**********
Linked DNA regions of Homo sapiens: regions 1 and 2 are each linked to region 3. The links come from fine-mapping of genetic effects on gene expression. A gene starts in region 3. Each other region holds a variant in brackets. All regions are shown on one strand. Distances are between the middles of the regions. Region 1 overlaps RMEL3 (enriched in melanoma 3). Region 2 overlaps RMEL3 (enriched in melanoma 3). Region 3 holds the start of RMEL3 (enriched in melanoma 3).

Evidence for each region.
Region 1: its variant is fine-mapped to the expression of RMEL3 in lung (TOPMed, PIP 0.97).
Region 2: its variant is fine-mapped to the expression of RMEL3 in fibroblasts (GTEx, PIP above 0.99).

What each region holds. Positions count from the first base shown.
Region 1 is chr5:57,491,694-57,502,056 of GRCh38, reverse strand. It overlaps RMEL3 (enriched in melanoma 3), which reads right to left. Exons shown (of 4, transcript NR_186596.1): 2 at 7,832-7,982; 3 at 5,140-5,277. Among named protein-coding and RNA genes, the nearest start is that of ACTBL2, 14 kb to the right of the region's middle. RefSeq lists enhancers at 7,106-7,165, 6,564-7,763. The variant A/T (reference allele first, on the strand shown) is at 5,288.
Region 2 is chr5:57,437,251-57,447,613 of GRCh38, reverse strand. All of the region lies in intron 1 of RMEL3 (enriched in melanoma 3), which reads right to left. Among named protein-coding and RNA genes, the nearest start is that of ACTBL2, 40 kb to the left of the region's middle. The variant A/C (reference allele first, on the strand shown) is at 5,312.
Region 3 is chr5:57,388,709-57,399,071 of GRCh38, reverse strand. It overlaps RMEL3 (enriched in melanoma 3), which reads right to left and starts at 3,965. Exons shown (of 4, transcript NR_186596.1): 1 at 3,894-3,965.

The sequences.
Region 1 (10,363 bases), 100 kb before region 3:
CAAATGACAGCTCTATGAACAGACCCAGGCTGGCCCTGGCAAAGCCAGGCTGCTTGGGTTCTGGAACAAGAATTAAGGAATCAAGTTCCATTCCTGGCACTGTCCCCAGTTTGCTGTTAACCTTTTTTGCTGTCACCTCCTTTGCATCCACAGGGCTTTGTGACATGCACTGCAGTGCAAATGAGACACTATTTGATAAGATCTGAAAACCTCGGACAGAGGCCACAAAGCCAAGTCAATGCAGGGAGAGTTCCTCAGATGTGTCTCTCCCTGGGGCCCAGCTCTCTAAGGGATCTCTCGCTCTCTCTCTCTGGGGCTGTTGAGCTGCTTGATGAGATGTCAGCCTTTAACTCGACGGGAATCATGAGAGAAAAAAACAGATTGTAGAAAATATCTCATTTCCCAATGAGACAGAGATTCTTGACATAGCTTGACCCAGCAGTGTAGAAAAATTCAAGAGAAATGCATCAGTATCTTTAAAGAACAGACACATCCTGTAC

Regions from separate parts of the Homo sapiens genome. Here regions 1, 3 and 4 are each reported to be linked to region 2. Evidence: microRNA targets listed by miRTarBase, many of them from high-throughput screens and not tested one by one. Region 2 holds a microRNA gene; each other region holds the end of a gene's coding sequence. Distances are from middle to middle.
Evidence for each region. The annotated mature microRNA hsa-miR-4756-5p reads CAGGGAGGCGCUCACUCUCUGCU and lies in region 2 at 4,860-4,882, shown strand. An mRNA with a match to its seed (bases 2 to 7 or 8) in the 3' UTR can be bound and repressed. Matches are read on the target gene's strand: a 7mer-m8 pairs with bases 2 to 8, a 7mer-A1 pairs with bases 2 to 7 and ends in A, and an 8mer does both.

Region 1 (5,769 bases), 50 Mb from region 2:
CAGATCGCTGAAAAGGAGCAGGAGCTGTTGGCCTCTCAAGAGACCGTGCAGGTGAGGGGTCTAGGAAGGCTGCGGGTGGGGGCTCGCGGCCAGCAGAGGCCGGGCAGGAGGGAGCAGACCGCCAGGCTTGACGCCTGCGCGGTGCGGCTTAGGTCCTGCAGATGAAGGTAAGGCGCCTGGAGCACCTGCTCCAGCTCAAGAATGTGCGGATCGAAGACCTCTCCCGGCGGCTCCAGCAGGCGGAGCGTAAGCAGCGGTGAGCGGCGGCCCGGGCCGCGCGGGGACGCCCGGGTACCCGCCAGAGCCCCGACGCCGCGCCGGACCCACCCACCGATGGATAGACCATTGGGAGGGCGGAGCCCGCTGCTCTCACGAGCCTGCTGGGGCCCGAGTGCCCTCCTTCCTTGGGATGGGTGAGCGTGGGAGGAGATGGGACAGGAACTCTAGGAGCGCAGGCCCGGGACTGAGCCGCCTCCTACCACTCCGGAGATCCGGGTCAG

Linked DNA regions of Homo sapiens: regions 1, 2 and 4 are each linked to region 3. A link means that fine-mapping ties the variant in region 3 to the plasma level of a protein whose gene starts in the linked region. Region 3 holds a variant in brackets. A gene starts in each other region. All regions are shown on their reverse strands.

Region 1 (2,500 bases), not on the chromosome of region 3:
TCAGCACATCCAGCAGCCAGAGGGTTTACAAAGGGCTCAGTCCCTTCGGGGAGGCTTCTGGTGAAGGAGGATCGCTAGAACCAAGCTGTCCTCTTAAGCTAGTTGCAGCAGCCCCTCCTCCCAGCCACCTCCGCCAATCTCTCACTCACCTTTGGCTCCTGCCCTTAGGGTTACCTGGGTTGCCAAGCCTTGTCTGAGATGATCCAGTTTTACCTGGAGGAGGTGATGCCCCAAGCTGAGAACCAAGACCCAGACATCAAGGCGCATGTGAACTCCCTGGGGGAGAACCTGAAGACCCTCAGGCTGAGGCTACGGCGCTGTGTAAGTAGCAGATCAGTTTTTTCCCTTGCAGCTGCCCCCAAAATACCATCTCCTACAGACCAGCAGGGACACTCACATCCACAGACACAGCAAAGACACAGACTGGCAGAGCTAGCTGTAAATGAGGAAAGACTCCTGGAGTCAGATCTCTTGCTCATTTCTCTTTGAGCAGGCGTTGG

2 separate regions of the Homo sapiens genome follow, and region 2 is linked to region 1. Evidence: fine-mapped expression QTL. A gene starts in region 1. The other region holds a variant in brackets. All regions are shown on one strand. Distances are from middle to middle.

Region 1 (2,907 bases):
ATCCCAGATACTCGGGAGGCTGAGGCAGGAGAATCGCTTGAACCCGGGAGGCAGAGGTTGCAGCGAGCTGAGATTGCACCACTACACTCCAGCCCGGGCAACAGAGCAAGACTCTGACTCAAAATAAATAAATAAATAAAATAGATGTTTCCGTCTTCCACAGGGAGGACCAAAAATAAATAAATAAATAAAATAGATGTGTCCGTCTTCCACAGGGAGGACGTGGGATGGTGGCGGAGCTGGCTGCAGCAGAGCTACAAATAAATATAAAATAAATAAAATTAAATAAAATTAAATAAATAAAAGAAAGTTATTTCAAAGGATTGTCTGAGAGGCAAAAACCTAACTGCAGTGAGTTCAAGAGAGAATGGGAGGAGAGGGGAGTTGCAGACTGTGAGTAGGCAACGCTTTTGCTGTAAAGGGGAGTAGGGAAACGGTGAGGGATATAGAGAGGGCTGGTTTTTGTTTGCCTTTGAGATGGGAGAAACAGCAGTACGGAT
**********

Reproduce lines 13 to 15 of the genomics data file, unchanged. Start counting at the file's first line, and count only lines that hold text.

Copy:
Evidence for each region. The annotated mature microRNA hsa-miR-4756-5p reads CAGGGAGGCGCUCACUCUCUGCU and lies in region 2 at 4,860-4,882, shown strand. An mRNA with a match to its seed (bases 2 to 7 or 8) in the 3' UTR can be bound and repressed. Matches are read on the target gene's strand: a 7mer-m8 pairs with bases 2 to 8, a 7mer-A1 pairs with bases 2 to 7 and ends in A, and an 8mer does both.

Region 1 (5,769 bases), 50 Mb from region 2:
CAGATCGCTGAAAAGGAGCAGGAGCTGTTGGCCTCTCAAGAGACCGTGCAGGTGAGGGGTCTAGGAAGGCTGCGGGTGGGGGCTCGCGGCCAGCAGAGGCCGGGCAGGAGGGAGCAGACCGCCAGGCTTGACGCCTGCGCGGTGCGGCTTAGGTCCTGCAGATGAAGGTAAGGCGCCTGGAGCACCTGCTCCAGCTCAAGAATGTGCGGATCGAAGACCTCTCCCGGCGGCTCCAGCAGGCGGAGCGTAAGCAGCGGTGAGCGGCGGCCCGGGCCGCGCGGGGACGCCCGGGTACCCGCCAGAGCCCCGACGCCGCGCCGGACCCACCCACCGATGGATAGACCATTGGGAGGGCGGAGCCCGCTGCTCTCACGAGCCTGCTGGGGCCCGAGTGCCCTCCTTCCTTGGGATGGGTGAGCGTGGGAGGAGATGGGACAGGAACTCTAGGAGCGCAGGCCCGGGACTGAGCCGCCTCCTACCACTCCGGAGATCCGGGTCAG